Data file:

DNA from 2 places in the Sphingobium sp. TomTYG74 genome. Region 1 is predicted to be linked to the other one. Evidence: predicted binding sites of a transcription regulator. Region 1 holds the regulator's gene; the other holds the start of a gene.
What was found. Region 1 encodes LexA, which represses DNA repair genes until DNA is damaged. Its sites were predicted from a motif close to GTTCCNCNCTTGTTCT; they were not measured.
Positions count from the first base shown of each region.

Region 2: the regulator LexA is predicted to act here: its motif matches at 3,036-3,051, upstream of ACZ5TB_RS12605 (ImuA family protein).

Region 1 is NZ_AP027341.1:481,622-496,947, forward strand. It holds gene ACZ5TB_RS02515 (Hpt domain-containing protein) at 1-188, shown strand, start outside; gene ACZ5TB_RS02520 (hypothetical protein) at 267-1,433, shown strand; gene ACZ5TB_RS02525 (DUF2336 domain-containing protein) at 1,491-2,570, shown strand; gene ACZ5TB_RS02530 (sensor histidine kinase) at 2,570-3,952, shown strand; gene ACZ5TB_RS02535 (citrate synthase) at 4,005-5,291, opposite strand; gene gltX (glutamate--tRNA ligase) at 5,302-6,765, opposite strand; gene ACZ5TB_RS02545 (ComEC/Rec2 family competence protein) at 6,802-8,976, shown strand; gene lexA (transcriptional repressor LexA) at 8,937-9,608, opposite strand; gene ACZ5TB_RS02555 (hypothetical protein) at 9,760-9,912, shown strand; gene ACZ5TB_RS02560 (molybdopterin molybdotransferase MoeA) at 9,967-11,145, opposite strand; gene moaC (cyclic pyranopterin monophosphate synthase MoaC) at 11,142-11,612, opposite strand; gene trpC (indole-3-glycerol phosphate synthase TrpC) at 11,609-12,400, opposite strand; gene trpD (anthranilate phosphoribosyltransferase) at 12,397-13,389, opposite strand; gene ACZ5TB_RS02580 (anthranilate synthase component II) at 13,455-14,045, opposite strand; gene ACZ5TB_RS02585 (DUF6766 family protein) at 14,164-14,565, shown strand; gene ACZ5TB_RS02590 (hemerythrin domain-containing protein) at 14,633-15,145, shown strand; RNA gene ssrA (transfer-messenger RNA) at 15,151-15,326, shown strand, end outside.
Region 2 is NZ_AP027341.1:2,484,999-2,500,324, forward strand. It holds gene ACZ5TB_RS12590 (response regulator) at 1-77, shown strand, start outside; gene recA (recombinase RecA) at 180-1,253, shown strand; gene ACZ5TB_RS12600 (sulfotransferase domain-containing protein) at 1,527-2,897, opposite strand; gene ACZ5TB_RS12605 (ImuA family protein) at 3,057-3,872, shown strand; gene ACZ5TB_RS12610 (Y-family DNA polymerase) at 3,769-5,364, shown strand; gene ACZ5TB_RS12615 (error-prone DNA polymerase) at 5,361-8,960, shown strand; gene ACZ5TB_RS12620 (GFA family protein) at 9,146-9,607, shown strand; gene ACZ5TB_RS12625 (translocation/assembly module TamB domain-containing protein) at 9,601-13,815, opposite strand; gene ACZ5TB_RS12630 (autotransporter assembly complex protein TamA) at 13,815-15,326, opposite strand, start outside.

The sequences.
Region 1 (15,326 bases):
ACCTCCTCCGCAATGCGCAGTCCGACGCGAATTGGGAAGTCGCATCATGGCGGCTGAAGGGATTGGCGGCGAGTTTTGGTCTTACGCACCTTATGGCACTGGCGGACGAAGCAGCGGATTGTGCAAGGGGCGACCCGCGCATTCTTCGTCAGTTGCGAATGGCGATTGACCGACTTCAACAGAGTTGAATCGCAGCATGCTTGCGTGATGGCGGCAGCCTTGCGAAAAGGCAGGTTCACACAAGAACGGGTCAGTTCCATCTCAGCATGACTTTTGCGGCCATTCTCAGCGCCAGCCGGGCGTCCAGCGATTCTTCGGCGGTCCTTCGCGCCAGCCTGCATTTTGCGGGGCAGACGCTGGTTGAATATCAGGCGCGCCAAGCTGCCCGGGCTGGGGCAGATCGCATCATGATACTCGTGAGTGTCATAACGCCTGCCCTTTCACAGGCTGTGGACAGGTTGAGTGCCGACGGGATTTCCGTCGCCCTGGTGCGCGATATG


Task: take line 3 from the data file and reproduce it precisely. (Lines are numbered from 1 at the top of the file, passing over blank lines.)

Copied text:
Positions count from the first base shown of each region.